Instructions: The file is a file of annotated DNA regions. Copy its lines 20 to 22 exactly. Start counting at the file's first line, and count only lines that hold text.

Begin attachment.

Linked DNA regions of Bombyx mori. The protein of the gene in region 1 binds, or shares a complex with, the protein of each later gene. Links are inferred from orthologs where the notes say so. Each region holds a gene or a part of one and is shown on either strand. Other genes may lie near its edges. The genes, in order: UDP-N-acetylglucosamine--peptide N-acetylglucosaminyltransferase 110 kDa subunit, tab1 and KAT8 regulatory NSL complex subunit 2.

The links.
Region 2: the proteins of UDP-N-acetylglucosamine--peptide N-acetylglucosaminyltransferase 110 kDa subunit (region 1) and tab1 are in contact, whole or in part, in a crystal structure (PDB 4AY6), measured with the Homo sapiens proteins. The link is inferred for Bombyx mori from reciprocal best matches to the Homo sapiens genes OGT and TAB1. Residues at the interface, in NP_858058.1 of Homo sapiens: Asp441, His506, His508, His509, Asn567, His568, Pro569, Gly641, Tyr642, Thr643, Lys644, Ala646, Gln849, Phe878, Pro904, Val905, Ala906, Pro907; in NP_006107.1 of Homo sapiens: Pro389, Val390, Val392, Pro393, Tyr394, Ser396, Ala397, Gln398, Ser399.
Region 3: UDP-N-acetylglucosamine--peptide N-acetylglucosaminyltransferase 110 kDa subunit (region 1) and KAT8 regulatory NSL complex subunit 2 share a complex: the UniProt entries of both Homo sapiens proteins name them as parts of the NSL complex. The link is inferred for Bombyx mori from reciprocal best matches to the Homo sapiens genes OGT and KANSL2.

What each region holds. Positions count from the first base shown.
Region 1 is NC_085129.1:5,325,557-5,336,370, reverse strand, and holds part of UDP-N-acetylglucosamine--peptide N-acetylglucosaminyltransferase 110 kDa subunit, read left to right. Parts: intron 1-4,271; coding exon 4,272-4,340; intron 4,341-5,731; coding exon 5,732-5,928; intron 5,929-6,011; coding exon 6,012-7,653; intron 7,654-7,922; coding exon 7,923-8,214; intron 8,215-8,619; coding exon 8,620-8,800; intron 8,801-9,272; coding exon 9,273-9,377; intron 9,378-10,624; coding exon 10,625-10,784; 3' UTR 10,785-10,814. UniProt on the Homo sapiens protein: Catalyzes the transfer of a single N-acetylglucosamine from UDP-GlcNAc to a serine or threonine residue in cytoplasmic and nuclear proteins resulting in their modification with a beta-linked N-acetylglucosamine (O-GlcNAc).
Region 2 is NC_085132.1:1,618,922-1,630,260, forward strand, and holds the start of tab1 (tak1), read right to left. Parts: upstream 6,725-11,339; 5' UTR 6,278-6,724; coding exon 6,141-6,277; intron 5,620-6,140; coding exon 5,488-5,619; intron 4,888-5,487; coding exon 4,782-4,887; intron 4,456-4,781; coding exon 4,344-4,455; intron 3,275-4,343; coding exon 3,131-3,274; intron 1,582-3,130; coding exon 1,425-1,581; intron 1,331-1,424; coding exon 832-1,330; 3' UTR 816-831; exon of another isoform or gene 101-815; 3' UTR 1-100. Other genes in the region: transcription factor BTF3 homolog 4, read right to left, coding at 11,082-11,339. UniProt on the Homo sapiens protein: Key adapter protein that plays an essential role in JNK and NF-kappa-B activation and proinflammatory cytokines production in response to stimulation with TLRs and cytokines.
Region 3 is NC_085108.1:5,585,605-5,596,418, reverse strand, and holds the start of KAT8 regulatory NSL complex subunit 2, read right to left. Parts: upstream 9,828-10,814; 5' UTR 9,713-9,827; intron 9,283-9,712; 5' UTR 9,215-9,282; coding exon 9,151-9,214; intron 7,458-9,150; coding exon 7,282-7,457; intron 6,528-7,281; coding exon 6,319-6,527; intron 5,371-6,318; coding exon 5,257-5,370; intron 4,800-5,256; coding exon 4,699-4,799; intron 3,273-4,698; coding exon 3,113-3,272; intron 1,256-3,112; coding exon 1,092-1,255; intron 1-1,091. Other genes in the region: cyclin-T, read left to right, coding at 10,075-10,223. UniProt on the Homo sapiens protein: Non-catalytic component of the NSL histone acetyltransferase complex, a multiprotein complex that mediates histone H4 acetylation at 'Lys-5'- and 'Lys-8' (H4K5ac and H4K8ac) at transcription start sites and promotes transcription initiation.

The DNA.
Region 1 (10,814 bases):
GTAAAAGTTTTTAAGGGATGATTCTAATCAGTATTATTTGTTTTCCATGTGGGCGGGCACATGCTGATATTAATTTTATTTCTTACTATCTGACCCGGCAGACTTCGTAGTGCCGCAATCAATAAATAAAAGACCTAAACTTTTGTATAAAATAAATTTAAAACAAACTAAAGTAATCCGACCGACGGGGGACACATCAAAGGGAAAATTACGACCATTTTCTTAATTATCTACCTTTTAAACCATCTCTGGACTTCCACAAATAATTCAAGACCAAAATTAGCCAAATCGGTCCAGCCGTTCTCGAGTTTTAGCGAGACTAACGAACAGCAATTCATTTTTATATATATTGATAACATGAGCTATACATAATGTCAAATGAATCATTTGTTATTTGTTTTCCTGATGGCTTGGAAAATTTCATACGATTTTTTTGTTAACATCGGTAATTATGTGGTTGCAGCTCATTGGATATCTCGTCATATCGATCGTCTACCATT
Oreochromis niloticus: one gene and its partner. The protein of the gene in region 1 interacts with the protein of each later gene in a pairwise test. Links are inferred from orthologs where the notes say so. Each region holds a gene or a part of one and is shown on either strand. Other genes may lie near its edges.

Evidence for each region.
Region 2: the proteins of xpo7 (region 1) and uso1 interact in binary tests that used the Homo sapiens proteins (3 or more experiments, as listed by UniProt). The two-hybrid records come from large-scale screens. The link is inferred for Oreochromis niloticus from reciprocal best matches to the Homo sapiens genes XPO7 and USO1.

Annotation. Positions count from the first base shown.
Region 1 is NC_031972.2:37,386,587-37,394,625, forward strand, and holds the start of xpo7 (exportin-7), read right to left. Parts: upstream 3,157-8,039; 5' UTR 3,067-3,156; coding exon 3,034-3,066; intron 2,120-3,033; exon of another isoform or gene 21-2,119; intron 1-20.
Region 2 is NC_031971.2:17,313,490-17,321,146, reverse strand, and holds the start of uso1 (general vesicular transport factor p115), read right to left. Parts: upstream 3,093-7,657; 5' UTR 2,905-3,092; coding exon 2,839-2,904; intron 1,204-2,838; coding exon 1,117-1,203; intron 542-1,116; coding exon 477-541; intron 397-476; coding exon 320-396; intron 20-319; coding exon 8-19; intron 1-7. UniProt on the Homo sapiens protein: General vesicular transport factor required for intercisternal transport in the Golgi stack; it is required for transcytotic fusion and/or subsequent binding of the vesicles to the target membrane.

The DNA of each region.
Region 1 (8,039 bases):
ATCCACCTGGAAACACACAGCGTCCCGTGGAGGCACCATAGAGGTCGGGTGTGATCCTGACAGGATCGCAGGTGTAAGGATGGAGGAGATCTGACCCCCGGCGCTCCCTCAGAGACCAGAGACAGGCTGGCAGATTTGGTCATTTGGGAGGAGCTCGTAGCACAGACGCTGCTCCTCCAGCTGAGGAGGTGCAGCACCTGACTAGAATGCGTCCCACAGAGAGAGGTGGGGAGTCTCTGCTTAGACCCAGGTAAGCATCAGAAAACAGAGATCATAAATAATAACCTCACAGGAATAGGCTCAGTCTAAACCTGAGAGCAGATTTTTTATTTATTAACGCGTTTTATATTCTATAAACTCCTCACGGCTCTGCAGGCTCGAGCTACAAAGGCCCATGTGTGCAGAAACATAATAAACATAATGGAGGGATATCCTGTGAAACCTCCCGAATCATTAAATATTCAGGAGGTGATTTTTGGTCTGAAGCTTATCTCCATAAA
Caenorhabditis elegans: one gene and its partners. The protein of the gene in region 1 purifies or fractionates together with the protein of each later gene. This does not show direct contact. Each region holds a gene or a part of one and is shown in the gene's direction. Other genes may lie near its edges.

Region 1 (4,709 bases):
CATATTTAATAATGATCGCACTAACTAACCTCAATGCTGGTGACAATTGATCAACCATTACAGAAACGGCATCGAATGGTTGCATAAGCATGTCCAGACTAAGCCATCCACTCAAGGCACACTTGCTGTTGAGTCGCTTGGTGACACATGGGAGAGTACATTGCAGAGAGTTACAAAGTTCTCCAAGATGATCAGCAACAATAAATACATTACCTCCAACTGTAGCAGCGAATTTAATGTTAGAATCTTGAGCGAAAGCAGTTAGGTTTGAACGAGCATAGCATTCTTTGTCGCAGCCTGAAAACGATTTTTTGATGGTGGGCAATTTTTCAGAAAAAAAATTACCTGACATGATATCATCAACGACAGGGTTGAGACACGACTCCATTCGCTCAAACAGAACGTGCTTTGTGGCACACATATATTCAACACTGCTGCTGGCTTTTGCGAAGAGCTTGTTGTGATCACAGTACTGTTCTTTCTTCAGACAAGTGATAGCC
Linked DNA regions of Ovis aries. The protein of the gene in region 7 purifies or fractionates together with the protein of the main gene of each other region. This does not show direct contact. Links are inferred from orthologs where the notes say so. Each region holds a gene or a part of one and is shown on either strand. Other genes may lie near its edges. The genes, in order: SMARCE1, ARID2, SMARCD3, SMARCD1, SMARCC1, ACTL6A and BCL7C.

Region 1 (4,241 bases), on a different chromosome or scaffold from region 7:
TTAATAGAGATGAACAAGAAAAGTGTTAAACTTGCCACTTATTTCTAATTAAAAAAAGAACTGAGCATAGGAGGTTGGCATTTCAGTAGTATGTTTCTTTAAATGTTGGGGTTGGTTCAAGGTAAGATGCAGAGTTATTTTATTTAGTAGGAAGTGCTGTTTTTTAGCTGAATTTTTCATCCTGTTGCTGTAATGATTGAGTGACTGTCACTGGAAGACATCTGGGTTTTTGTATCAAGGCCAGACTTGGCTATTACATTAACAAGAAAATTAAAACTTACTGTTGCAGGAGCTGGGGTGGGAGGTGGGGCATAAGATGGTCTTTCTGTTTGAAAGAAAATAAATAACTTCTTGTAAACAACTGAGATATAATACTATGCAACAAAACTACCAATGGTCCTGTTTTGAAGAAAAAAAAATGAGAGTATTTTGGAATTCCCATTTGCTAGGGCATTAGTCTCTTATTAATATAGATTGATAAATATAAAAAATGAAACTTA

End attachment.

ATCCACCTGGAAACACACAGCGTCCCGTGGAGGCACCATAGAGGTCGGGTGTGATCCTGACAGGATCGCAGGTGTAAGGATGGAGGAGATCTGACCCCCGGCGCTCCCTCAGAGACCAGAGACAGGCTGGCAGATTTGGTCATTTGGGAGGAGCTCGTAGCACAGACGCTGCTCCTCCAGCTGAGGAGGTGCAGCACCTGACTAGAATGCGTCCCACAGAGAGAGGTGGGGAGTCTCTGCTTAGACCCAGGTAAGCATCAGAAAACAGAGATCATAAATAATAACCTCACAGGAATAGGCTCAGTCTAAACCTGAGAGCAGATTTTTTATTTATTAACGCGTTTTATATTCTATAAACTCCTCACGGCTCTGCAGGCTCGAGCTACAAAGGCCCATGTGTGCAGAAACATAATAAACATAATGGAGGGATATCCTGTGAAACCTCCCGAATCATTAAATATTCAGGAGGTGATTTTTGGTCTGAAGCTTATCTCCATAAA
Caenorhabditis elegans: one gene and its partners. The protein of the gene in region 1 purifies or fractionates together with the protein of each later gene. This does not show direct contact. Each region holds a gene or a part of one and is shown in the gene's direction. Other genes may lie near its edges.

Region 1 (4,709 bases):